By Clement Tan
Jan. 23 (Bloomberg) — For Li Ka-shing, Asia’s richest man, 2015 is turning out to be a busy year.
Li’s Hutchison Whampoa Ltd. said today it’s in exclusive talks to buy U.K. wireless carrier O2 for as much as 10.25 billion pounds ($15 billion), three days after Li-controlled units agreed to purchase a British rail business for more than 1 billion pounds. Two weeks ago, the octogenarian announced his biggest deal yet: the $20 billion-plus merger of Cheung Kong Holdings Ltd. and Hutchison Whampoa, his two main companies.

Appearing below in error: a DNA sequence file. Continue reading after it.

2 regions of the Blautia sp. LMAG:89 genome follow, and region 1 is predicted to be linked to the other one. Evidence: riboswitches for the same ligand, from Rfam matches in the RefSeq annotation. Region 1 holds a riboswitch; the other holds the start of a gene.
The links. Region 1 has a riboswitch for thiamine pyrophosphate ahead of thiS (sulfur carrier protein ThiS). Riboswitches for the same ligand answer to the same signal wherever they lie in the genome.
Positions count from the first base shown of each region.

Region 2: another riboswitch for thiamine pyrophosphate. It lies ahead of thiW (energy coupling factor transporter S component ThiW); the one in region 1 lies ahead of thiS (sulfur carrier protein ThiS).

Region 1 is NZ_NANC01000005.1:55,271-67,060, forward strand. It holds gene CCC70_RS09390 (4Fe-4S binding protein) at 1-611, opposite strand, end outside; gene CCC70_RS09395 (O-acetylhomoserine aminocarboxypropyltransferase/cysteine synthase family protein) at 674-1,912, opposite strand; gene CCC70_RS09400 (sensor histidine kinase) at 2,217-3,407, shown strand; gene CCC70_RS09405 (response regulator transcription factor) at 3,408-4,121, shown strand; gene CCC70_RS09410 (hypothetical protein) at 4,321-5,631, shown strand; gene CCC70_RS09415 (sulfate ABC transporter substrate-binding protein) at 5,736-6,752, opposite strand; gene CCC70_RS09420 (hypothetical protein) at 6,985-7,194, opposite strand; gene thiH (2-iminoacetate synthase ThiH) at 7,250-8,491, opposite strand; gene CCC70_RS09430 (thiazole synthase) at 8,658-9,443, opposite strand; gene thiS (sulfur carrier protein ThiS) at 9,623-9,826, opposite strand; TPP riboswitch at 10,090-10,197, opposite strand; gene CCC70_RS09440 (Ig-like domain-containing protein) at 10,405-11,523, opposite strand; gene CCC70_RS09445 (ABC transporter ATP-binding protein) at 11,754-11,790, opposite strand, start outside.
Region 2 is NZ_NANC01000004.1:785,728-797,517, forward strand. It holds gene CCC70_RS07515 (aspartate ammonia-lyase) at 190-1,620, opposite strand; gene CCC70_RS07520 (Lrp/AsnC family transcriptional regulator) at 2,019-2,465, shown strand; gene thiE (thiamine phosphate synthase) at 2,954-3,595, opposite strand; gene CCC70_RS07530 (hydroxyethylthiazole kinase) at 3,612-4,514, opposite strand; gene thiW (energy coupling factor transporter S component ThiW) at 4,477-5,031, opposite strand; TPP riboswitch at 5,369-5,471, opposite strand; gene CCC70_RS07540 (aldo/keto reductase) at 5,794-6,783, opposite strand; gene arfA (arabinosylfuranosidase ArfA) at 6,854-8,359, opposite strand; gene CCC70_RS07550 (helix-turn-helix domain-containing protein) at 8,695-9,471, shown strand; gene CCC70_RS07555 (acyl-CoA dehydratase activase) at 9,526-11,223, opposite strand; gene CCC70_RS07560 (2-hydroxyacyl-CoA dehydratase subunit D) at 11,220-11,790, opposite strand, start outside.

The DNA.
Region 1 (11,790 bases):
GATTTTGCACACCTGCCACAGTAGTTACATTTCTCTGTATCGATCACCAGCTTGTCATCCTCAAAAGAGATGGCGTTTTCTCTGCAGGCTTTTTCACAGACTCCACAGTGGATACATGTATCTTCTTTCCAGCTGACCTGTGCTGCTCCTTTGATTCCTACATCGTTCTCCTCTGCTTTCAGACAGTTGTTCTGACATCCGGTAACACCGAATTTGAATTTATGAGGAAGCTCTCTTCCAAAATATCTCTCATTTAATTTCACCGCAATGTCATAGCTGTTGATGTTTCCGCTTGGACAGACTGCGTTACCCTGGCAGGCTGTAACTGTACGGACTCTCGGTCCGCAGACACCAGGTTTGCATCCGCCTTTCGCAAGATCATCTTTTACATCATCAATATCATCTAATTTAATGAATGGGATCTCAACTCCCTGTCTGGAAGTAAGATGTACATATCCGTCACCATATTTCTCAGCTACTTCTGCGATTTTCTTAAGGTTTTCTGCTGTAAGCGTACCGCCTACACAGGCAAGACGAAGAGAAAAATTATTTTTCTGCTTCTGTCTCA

Li, 86, isn’t done. One of his companies is among bidders for Fortum Oyj’s Swedish electricity grid, a sale people familiar with the matter have estimated could fetch more than $5 billion, and more deals may be on their way. The flurry of activity comes as the tycoon, so revered by Hong Kong’s media they call him “Superman,” reorganizes his business empire before handing over the reins to his eldest son, Victor Li.
“The profile of the company is slowly changing to becoming one where the regulated utility type of cash flow is becoming more significant,” said Kalai Pillay, head of Asia-Pacific Industrials research at Fitch Ratings in Singapore. “They will be looking at things that are more long term cash.”